The entire state of Maine is now enduring a moderate- to severe state of drought for the first time in 18 years.
According to a map released online Thursday by the United States Drought Monitor, an organization consisting of several federal agencies and the University of Nebraska-Lincoln, vast chunks of Aroostook, Penobscot, Piscataquis, Somerset, Washington and York counties are in severe drought. Moderate drought covers the rest of the state.
The drought conditions have had an obvious impact on Maine. Private well owners were complaining of their wells going dry in late June. More than 75 percent of the state was in moderate drought in early August. Parts of Aroostook County were in severe drought at that time, although heavy rains late last month moderated conditions briefly. Farmers’ crops don’t grow fully in drought conditions and the lack of rainfall has contributed to the outbreak of harmful or deadly algae blooms in several Maine bodies of water.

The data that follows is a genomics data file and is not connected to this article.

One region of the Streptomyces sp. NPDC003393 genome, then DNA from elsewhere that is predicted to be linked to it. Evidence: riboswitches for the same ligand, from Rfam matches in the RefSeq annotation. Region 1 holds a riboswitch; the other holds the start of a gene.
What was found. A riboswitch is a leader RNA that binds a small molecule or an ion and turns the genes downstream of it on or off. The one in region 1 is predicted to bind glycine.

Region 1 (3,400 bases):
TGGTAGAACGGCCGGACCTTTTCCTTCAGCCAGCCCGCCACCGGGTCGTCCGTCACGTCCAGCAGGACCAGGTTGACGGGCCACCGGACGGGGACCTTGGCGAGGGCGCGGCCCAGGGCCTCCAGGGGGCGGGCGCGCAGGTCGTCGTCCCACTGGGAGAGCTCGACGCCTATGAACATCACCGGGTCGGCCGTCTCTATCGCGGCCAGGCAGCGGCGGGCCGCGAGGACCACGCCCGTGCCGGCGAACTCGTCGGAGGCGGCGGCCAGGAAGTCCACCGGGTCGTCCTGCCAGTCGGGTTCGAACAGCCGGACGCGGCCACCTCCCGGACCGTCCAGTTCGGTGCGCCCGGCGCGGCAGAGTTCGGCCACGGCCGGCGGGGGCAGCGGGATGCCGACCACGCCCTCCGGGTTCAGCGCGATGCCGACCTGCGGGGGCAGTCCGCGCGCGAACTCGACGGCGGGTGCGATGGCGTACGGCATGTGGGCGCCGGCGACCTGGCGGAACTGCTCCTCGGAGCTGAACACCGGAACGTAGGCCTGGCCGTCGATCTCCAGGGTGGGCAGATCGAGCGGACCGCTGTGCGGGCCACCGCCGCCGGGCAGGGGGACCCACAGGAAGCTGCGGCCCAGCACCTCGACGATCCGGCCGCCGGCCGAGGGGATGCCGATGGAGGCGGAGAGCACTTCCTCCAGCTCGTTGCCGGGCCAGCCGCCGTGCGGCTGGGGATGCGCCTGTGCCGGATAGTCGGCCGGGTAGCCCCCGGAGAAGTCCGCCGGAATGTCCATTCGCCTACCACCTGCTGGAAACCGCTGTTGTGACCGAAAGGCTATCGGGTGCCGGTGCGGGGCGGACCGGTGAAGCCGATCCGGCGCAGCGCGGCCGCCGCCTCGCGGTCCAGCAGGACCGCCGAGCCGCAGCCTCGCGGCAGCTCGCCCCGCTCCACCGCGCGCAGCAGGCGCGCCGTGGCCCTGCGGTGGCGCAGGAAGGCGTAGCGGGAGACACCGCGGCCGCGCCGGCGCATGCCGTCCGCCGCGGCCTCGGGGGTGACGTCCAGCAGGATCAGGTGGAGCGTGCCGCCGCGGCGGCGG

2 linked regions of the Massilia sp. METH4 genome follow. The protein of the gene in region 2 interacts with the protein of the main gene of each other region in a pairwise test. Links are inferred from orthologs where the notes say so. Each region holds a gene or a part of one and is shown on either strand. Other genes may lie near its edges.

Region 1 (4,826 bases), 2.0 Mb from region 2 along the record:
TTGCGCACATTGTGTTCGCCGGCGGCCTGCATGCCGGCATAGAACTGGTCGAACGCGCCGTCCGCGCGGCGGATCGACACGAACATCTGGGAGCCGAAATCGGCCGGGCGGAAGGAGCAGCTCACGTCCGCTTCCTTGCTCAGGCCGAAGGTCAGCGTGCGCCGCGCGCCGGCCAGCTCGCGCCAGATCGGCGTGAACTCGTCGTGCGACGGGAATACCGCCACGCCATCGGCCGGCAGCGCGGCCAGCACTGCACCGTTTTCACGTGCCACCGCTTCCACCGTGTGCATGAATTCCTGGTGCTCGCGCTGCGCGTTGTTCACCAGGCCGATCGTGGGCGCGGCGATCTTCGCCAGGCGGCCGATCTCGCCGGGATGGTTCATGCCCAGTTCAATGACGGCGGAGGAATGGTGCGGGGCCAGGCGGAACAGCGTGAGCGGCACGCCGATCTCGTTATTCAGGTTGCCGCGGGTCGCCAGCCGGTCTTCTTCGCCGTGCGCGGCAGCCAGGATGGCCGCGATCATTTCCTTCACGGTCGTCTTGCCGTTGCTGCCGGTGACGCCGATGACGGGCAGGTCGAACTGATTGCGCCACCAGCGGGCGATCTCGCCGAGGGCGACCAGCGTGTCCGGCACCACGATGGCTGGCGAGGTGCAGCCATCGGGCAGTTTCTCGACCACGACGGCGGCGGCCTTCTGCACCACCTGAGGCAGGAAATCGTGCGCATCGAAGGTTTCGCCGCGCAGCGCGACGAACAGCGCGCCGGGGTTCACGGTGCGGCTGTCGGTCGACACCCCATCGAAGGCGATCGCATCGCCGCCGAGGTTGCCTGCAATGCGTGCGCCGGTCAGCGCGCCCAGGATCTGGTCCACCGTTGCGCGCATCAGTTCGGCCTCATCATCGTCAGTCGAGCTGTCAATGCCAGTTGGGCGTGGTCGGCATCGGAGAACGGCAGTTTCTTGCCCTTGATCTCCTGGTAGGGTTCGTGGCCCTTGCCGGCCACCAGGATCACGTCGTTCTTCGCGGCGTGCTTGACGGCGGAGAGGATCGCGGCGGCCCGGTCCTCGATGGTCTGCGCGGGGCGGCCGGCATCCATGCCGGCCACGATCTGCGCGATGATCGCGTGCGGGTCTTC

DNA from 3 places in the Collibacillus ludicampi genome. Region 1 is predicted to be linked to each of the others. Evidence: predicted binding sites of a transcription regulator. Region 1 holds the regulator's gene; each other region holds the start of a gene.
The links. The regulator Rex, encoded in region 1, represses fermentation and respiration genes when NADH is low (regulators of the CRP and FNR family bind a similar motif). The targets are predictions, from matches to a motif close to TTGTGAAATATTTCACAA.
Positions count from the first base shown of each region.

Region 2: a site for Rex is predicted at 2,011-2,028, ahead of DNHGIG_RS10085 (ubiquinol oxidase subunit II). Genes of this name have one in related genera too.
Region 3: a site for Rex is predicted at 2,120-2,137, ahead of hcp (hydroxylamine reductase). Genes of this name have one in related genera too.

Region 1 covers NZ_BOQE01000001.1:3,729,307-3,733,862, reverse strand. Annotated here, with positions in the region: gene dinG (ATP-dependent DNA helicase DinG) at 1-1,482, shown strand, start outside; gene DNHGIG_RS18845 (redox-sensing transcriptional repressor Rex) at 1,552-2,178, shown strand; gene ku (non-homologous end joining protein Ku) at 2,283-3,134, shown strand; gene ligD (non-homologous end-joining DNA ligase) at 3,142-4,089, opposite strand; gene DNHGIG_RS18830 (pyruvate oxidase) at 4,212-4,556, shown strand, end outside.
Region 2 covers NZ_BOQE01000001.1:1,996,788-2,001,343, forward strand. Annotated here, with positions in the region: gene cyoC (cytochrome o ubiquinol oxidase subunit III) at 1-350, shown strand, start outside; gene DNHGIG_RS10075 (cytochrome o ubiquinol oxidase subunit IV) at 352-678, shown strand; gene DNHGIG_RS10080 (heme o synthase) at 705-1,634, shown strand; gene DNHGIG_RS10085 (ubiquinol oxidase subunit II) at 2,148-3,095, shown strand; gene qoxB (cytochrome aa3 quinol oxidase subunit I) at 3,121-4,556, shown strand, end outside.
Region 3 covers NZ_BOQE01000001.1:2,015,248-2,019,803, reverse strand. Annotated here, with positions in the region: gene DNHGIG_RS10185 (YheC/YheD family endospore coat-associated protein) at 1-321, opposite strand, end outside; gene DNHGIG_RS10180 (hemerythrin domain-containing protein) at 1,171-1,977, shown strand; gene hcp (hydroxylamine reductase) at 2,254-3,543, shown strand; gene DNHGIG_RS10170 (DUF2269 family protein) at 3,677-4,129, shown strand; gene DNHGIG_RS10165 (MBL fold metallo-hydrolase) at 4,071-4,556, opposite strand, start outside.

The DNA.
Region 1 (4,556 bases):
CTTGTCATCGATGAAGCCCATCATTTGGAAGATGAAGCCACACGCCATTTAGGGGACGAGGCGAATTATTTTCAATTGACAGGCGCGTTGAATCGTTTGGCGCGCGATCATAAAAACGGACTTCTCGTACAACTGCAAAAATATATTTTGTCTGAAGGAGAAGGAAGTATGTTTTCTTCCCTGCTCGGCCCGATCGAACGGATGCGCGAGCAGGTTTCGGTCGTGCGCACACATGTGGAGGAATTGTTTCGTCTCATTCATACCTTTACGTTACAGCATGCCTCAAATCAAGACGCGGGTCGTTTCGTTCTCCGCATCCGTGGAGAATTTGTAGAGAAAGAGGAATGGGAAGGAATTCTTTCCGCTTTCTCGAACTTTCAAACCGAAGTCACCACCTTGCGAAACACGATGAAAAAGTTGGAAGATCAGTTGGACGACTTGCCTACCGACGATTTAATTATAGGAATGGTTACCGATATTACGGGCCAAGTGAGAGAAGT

Blooms of toxic algae, likely fortified by dog feces, forced South Portland to close two ponds in Hinckley Park in July for the second year in a row and were also reported in a portion of Damariscotta Lake in August. Portland’s East End Beach closed for a weekend in July after a wastewater spill of undetermined size into Casco Bay from the East End water treatment plant.
Climate change that increases summertime temperatures and drought conditions helps create the blooms more frequently. The lack of rainwater allows ponds, lakes and rivers to warm above typical temperatures, helping algae to grow.
People needing to conserve water have many options: you can take shorter and less frequent showers; if you don’t have a low volume toilet, put a plastic bottle filled with water or brick in the toilet tank to reduce the amount of water used per flush; run your dishwasher only when it’s full; look for and repair any leaks in pipes; reduce or completely eliminate water used for recreation, such as filling pools or running the sprinkler for children to run through; and when possible, have water delivered from a reputable business for non-potable use.
Meteorologist Michael Clair of the National Weather Service in Gray told the Sun Journal that Maine hasn’t experienced drought like this since summer 2002. And the weather forecasts aren’t promising. Some parts of Maine might get showers and thunderstorms over the next few weeks, but not enough to reverse conditions, he said.
Only several good steady rainfalls or a large tropical storm would likely improve conditions, he said.